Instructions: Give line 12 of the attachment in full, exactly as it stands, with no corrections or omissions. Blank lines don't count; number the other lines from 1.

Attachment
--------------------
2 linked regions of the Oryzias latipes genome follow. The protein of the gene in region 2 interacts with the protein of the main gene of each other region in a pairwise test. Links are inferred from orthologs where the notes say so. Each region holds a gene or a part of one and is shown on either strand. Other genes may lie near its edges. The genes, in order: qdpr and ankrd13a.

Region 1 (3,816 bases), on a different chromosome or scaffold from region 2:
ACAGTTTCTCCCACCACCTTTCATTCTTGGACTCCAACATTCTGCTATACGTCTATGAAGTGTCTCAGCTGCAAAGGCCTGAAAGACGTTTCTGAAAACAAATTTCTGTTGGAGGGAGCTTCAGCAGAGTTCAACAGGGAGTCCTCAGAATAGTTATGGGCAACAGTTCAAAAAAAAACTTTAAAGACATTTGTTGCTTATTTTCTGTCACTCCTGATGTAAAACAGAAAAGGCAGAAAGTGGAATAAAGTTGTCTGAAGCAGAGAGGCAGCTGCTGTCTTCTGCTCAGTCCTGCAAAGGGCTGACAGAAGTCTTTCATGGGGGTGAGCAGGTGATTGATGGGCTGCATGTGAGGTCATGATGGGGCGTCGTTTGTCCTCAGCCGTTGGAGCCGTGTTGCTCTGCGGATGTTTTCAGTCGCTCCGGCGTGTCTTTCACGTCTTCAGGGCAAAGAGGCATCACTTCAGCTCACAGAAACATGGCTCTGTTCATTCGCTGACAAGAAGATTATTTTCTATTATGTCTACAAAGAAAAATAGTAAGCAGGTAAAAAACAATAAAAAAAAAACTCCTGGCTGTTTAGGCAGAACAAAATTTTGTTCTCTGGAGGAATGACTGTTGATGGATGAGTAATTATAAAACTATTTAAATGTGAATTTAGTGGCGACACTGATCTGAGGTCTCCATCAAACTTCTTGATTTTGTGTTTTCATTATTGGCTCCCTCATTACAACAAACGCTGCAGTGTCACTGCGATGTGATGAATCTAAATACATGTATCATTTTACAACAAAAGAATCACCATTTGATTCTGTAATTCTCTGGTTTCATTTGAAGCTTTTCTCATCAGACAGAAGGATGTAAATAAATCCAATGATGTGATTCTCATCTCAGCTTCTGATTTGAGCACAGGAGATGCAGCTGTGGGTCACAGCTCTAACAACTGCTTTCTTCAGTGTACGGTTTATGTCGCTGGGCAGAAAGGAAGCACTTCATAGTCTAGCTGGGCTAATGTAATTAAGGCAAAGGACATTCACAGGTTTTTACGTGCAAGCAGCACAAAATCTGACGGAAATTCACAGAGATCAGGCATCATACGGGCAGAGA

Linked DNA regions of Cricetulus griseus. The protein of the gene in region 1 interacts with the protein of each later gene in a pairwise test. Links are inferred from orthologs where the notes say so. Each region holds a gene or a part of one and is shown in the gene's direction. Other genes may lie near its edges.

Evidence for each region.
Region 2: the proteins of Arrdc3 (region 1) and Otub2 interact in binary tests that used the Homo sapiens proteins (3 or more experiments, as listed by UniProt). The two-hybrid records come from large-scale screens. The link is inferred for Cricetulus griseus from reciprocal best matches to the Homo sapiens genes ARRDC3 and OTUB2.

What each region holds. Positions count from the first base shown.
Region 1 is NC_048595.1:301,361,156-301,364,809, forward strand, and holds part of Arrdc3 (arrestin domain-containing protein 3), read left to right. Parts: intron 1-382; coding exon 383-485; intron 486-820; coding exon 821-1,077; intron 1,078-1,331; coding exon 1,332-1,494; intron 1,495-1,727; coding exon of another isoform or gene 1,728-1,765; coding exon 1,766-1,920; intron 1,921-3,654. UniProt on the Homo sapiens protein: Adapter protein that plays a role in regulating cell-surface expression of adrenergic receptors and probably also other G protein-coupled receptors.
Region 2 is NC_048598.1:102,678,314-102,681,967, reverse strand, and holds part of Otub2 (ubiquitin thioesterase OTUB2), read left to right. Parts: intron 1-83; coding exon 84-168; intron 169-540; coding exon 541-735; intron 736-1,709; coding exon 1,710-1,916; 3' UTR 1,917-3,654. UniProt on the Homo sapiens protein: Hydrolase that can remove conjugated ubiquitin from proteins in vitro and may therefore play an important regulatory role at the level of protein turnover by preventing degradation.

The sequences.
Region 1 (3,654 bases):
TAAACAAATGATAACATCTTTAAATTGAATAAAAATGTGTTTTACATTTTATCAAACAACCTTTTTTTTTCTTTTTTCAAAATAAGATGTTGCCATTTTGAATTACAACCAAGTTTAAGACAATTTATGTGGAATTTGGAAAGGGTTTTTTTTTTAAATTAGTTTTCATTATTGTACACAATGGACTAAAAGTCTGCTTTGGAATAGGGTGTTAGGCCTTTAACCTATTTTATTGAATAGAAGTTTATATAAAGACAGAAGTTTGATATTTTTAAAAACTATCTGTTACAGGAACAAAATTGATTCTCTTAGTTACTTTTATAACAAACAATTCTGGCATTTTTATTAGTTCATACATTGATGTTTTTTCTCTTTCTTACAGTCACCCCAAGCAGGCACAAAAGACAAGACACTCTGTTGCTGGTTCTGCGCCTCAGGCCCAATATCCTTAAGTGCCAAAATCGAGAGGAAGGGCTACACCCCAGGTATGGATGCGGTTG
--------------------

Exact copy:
TAAACAAATGATAACATCTTTAAATTGAATAAAAATGTGTTTTACATTTTATCAAACAACCTTTTTTTTTCTTTTTTCAAAATAAGATGTTGCCATTTTGAATTACAACCAAGTTTAAGACAATTTATGTGGAATTTGGAAAGGGTTTTTTTTTTAAATTAGTTTTCATTATTGTACACAATGGACTAAAAGTCTGCTTTGGAATAGGGTGTTAGGCCTTTAACCTATTTTATTGAATAGAAGTTTATATAAAGACAGAAGTTTGATATTTTTAAAAACTATCTGTTACAGGAACAAAATTGATTCTCTTAGTTACTTTTATAACAAACAATTCTGGCATTTTTATTAGTTCATACATTGATGTTTTTTCTCTTTCTTACAGTCACCCCAAGCAGGCACAAAAGACAAGACACTCTGTTGCTGGTTCTGCGCCTCAGGCCCAATATCCTTAAGTGCCAAAATCGAGAGGAAGGGCTACACCCCAGGTATGGATGCGGTTG